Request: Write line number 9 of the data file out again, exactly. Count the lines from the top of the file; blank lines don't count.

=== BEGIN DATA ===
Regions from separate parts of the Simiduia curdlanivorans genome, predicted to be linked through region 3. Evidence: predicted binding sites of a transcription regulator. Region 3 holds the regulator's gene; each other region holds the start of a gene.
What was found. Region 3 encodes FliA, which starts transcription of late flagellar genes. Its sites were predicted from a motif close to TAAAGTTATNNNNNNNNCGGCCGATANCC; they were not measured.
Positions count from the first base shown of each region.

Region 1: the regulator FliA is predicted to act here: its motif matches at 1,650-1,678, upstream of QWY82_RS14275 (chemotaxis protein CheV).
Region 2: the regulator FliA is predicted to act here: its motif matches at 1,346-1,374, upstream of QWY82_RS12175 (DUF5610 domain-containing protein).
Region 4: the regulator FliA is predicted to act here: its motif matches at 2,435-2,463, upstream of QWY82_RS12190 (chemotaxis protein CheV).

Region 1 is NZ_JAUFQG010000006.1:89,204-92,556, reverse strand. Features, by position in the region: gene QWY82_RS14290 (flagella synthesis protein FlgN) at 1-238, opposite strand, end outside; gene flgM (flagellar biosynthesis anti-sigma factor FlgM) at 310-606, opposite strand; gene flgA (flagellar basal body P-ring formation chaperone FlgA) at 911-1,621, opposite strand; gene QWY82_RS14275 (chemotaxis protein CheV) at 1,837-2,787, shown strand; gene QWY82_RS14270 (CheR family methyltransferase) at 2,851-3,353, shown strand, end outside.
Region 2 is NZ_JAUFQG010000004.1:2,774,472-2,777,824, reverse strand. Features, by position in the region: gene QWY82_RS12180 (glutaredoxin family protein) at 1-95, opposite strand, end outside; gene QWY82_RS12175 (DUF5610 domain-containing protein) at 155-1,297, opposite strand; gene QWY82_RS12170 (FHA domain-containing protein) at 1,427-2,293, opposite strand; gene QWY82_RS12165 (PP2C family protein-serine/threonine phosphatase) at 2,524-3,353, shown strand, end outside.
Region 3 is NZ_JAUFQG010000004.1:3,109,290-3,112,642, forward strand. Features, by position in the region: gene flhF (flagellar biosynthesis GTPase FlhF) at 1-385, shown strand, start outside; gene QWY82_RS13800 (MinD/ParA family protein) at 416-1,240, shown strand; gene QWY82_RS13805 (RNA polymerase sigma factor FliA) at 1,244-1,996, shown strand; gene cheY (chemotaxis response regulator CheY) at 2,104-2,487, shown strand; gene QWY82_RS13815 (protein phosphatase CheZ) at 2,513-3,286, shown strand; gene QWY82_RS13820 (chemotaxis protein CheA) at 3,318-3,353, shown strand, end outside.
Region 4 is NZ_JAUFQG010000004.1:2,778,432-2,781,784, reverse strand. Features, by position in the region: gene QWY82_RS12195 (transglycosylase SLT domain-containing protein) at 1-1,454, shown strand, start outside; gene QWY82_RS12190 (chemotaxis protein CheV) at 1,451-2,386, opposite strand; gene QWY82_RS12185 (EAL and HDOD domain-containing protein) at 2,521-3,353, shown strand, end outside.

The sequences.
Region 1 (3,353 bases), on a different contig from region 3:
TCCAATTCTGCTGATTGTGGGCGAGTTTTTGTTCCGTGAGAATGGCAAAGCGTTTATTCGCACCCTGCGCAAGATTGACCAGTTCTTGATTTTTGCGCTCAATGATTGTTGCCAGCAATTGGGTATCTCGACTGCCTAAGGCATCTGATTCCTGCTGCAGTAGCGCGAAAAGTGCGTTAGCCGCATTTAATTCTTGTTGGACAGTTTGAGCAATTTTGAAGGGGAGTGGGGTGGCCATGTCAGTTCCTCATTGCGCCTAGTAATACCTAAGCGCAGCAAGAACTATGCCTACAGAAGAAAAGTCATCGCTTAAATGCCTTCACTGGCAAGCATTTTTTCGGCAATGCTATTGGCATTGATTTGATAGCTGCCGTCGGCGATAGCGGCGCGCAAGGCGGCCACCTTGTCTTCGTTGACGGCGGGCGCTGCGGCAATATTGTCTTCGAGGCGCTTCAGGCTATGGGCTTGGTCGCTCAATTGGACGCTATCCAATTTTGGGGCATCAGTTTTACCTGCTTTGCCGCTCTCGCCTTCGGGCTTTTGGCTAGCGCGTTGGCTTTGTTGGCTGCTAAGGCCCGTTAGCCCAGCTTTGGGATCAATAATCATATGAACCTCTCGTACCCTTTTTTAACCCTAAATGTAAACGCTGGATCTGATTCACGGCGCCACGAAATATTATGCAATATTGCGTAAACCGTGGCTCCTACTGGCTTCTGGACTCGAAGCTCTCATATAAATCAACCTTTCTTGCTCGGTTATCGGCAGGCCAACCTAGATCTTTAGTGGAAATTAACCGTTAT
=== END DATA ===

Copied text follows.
Region 3 is NZ_JAUFQG010000004.1:3,109,290-3,112,642, forward strand. Features, by position in the region: gene flhF (flagellar biosynthesis GTPase FlhF) at 1-385, shown strand, start outside; gene QWY82_RS13800 (MinD/ParA family protein) at 416-1,240, shown strand; gene QWY82_RS13805 (RNA polymerase sigma factor FliA) at 1,244-1,996, shown strand; gene cheY (chemotaxis response regulator CheY) at 2,104-2,487, shown strand; gene QWY82_RS13815 (protein phosphatase CheZ) at 2,513-3,286, shown strand; gene QWY82_RS13820 (chemotaxis protein CheA) at 3,318-3,353, shown strand, end outside.